Continuous Psoas Block
The anatomical orientation corresponds to the landmarks given by Chayen (see above). The puncture is made with a 12-cm stimulation needle, which allows a catheter to be introduced. When advancing the needle, the transverse process of the 5th lumbar vertebra does not absolutely have to be contacted. Contractions of the quadriceps indicate the immediate vicinity of the femoral nerve.
After correct stimulation, negative aspiration, and a test dose of a local anesthetic (3 mL of a medium-acting local anesthetic to exclude an intrathecal position), 30 mL of local anesthetic is injected. The catheter is advanced caudally (Fig. 9.15). Slight resistance at the end of the needle during advancement is normal and is caused by the transition of the needle tip to the tissue. This slight resistance is usually easily overcome (Geiger 1999).
A trial aspiration is performed to exclude an intravascular position and another test dose is given through the catheter to exclude an intrathecal position.
Initially, 20 mL of prilocaine 1% (10 mg/mL) and 10 mL of ropivacaine 0.5% (5 mg/mL) can be injected; for continuous administration, 5 to 15 mL/h of ropivacaine 0.2% (2 mg/mL) can be injected or bolus injections of 20 mL of ropivacaine 0.2 to 0.375% (2–3.75 mg/mL) can be given. The maximum recommended dose of ropivacaine is 37.5 mg/h (Büttner and Meier 1999, Meier 2001, Meier and Büttner 2001; Fig. 9.16 and Fig. 9.17).
9.2.2 Psoas Blockade with Ultrasound
Curved array: 2 to 5 MHz
Penetration depth: 10 to 15 cm
Needle: 10 to 12 cm
An overview of the position of the kidneys is possible in the frontal plane (Fig. 9.19). The neural structures in the psoas muscle can usually not be visualized in adults by ultrasound due to the large skin-to-nerve distance. The nerves run in the posterior third of the psoas major muscle.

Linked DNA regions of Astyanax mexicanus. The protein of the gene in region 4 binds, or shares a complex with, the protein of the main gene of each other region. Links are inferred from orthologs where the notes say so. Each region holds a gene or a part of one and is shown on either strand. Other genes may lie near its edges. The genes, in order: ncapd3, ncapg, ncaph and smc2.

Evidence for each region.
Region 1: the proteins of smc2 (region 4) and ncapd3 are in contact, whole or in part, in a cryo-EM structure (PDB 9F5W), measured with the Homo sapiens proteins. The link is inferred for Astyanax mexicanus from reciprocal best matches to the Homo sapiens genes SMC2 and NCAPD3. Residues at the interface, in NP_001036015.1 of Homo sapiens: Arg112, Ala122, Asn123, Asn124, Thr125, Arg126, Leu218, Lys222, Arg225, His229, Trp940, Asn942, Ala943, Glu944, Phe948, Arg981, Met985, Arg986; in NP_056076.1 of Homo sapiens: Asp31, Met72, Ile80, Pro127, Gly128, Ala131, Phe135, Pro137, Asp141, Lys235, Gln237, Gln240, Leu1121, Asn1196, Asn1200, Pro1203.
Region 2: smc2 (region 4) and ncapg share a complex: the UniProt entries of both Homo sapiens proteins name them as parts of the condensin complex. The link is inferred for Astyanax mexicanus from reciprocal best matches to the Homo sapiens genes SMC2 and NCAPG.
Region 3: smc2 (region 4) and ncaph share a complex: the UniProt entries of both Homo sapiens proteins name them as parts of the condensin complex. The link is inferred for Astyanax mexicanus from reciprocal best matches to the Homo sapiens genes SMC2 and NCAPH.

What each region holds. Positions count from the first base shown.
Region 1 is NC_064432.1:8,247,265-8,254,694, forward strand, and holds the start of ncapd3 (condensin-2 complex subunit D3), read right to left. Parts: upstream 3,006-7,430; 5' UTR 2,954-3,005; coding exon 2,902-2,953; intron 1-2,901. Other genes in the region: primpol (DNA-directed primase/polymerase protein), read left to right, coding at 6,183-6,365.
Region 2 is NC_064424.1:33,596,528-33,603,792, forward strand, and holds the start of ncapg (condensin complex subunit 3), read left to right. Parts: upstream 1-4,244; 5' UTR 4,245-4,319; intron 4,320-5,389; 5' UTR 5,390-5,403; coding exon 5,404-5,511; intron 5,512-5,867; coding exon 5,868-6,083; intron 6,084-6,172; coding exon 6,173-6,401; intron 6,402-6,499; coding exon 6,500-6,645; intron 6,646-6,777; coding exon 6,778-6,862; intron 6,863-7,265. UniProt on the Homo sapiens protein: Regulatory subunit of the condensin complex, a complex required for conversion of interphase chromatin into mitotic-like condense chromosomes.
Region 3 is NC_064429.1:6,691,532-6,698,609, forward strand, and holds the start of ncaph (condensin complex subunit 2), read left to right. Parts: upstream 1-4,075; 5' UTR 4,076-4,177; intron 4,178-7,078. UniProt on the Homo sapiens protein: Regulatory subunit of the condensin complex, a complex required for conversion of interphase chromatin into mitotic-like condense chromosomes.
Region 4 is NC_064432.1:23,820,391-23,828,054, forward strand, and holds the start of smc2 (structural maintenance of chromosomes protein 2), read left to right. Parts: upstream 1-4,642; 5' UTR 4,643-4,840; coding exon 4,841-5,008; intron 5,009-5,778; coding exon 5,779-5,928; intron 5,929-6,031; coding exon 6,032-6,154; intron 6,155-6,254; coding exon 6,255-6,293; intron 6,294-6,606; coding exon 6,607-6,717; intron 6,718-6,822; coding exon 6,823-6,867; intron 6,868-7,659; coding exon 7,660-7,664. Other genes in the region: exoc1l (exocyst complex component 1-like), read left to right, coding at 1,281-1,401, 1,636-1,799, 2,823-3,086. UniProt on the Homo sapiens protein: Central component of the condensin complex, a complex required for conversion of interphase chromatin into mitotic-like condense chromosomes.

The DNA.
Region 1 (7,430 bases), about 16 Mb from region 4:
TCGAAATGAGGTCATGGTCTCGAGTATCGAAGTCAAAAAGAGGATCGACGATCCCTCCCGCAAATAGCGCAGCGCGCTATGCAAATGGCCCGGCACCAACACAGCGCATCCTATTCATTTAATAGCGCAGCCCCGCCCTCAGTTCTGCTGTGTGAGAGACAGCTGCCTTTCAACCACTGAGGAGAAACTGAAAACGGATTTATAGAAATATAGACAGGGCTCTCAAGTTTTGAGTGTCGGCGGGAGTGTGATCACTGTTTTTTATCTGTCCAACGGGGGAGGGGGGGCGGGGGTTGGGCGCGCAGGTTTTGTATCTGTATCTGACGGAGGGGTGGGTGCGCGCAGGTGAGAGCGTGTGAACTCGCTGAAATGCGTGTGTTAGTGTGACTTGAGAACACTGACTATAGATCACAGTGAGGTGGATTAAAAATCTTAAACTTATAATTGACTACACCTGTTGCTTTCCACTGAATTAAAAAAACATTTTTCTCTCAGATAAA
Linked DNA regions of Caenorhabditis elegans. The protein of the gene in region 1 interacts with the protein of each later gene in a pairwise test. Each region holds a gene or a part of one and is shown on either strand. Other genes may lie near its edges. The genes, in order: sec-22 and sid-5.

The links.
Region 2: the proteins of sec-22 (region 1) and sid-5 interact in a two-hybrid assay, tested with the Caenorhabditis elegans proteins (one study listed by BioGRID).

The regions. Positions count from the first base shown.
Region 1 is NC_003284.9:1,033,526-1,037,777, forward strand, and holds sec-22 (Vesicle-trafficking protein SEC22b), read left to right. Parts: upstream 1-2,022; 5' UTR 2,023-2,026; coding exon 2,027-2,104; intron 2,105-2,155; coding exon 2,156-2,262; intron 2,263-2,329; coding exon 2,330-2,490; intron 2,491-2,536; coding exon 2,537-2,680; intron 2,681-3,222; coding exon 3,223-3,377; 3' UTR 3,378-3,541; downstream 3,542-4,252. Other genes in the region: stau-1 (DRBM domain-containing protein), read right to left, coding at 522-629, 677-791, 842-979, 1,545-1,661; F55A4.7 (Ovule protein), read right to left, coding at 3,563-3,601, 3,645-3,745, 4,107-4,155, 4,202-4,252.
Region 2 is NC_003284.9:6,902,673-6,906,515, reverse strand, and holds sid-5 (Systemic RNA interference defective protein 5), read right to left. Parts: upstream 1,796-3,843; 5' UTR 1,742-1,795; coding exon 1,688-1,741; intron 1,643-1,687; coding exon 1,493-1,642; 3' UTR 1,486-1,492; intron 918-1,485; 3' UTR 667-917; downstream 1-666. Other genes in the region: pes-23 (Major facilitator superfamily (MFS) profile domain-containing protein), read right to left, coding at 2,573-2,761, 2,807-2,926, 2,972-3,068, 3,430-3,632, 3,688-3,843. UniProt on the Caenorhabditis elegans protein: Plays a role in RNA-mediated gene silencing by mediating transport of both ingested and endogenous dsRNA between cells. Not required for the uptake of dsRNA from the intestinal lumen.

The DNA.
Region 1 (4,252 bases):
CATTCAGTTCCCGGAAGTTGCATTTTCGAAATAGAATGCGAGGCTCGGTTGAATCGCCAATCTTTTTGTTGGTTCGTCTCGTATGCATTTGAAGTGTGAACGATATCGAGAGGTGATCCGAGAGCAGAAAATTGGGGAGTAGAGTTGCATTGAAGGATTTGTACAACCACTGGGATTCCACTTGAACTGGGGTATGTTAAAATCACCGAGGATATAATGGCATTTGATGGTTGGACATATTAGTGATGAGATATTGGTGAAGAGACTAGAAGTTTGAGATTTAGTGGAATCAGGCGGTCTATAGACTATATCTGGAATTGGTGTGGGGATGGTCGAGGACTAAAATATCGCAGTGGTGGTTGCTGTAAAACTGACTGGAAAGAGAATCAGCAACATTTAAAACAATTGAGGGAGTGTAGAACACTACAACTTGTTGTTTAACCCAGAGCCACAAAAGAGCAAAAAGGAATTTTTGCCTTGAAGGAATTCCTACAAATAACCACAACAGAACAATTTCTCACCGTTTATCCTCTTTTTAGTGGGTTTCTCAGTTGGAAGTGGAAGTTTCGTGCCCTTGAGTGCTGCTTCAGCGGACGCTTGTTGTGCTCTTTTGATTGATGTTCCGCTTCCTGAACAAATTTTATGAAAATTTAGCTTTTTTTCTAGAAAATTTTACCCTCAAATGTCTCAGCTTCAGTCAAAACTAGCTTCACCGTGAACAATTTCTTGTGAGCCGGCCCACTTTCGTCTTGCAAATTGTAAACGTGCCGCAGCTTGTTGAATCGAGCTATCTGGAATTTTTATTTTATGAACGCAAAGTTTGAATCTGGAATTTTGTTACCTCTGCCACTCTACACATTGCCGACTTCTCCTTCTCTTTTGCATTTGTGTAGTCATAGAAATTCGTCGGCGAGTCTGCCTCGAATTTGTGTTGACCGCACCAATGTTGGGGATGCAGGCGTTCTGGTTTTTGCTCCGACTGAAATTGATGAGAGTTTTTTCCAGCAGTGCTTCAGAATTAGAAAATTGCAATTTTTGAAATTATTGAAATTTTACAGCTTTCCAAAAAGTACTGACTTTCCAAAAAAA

In the next step, the distance from the skin to the costal processes (transverse processes) can be determined in the parasagittal plane (long axis) using ultrasound (Fig. 9.19). In the long axis, the transducer is moved laterally from the sagittal plane starting from the level of L4/5 toward the side to be anesthetized. First the articular process becomes visible, appearing as a more or less continuous, wavy hyperechoic line with interrupted acoustic shadows below it caused by the bony structures of the articular process (Fig. 9.20). When the transducer is moved further laterally, the costal processes (transverse processes) come into view, visualized as intermittent bony acoustic shadows interspersed with soft tissue (psoas major; Fig. 9.20). When the transducer is moved further laterally, the lateral border of the transverse processes can be visualized as the loss of the acoustic shadows. The kidney may appear in the image here.
This method gives greater certainty with respect to the estimated penetration depth of the needle (Ilfeld et al 2010).
The median depth of the costal process was determined to be 5.0 cm (interquartile 4.5–5.5 cm; range 3.5–7.5 cm). To produce a response using the nerve stimulator, the needle must be advanced another 2.5 cm (interquartile 2.0–3.0 cm; range 0.2–4.0 cm). The lumbar plexus thus lies at a depth of 7.5 cm (interquartile 7.0–8.0; range 5.0–9.5 cm) (Ilfeld et al 2010).
This study (Ilfeld et al 2010) showed that the injection site described by Capdevilla et al (2002) at the junction from the middle to the lateral third on a transverse line from L4 to a line running parallel to the spine through the posterior superior iliac spine was too lateral by 0.75 cm in 50% of the patients examined. This is largely consistent with the results of a study by Heller et al (2009).
In the plane between the transverse processes of L4/5, the transducer is then rotated in the transversal plane. Immediately lateral to the spinous process, the typical structure of the articular process can be visualized in cross-section with the bony acoustic shadow. The psoas major can often be visualized further laterally and somewhat deeper. At an even greater penetration depth behind the psoas major, a hyperechoic line can be seen that marks the junction from the psoas major to the peritoneal cavity. Intestinal movement can often be seen beneath it. The sagittal diameter of the psoas major at the level of L4/5 is reported to be 4.7 ± 0.4 cm (Takai et al 2011); at L3/4 the sagittal diameter is somewhat smaller (about 4 cm).